New user questions

Ask Bjørn Hansen ask at
Thu Apr 12 18:51:56 UTC 2007

On Apr 12, 2007, at 9:59, Cal Heldenbrand wrote:

> 1)  is it better to have a large number of variables with small  
> values, or a smaller amount of variables with larger values?  I ran  
> a test of 300,000 variables each 26 bytes in length.  A set() loop  
> for the whole test took around 20 seconds.  8 variables at around  
> 1MB a piece took 0.287 seconds.  I realize that there might be some  
> overhead during each iteration, but this is quite a time  
> difference.  (  strlen() is called 2x for each iteration)   The  
> performance consideration here was to create one large value with  
> comma separated ID strings, insert them to memcache, then pull them  
> back and run a big split on the string.  This would still require  
> some client side processing time, but it would be nice from a  
> programming perspective to be able to add 300,000 variables in a  
> quick amount of time.

Does the web servers do all the set()'s ?    If you need tens of  
thousands of values set and get per request, then yes - you  
definitely need to aggregate them.

If you are doing the set()s in a separate process, then you are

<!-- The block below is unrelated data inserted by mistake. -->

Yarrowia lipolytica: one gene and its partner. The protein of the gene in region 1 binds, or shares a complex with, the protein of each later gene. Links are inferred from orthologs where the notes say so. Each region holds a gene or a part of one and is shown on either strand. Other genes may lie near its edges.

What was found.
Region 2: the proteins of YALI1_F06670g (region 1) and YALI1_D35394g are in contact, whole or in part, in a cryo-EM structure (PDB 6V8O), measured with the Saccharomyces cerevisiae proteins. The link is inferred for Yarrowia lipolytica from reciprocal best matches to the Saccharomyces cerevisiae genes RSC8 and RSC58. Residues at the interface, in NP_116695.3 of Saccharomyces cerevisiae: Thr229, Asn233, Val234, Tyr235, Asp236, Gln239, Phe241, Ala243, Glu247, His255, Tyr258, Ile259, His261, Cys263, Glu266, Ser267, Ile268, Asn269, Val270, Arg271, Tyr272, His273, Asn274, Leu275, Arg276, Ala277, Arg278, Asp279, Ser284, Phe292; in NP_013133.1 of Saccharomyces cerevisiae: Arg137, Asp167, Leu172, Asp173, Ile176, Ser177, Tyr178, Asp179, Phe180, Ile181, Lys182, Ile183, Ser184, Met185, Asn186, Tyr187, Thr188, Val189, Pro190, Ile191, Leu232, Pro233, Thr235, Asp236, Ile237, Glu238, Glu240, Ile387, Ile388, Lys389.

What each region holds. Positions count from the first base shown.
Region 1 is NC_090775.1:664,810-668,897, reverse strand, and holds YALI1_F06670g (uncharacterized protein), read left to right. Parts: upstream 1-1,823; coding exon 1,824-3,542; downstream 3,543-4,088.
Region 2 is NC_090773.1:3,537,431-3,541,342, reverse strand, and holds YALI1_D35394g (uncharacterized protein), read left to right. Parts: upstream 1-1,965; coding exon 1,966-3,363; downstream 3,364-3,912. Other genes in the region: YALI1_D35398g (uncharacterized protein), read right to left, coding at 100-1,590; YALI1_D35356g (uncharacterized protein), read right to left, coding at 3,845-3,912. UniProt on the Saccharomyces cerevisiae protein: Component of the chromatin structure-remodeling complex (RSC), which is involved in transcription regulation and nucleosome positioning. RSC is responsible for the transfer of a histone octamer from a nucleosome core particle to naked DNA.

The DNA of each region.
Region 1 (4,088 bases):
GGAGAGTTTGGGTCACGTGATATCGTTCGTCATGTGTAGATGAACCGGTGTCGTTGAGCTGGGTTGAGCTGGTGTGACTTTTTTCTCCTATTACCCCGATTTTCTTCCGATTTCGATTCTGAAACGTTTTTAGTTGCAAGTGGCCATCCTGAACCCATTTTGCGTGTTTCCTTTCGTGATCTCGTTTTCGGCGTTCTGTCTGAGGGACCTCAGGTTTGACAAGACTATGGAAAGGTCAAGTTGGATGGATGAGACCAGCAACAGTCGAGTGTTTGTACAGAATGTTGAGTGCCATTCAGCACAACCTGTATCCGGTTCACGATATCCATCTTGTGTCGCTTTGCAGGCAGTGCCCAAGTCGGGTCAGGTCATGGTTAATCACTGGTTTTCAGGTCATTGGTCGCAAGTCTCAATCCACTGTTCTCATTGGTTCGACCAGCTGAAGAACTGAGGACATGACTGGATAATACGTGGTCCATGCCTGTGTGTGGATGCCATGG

probably using memcached as a database rather than a cache and you  
should likely try to rethink it.

> 2)   I'm still trying to get into the mindset that memcache is to  
> be used as a volatile cache, not a long term session storage  
> space.  Still, it's an attractive idea -- has anyone created a  
> mirrored cache system?

MySQL Cluster/NDB.

> I was thinking, if I have 30 web machines with 2GB of spare memory  
> a piece, I could run two memcached procs @ 1GB each, then create an  
> API wrapper to write/read to the two separate clusters.  The only  
> consideration is the probability that the hashing algorithm might  
> choose the two mirrored variables to store on one machine, killing  
> the redundancy.

You might have to tweak your memcached client slightly, but it should  
be easy enough to test.

> This might be easier to implement in the daemon...  or am I  
> completely thinking down the wrong path on this one?

Most users are happier when they figure out how to use it as a  
cache.   One of the big issues is that if you don't treat the cache  
as a cache you will have a harder time keeping track of "where the  
real data is".  When the cache is just the cache, it comes more natural.

> Does the availability of cache data (hit/miss ratios) have a large  
> effect on overall performance?

That depends on how expensive a cache miss is.  :-)

  - ask

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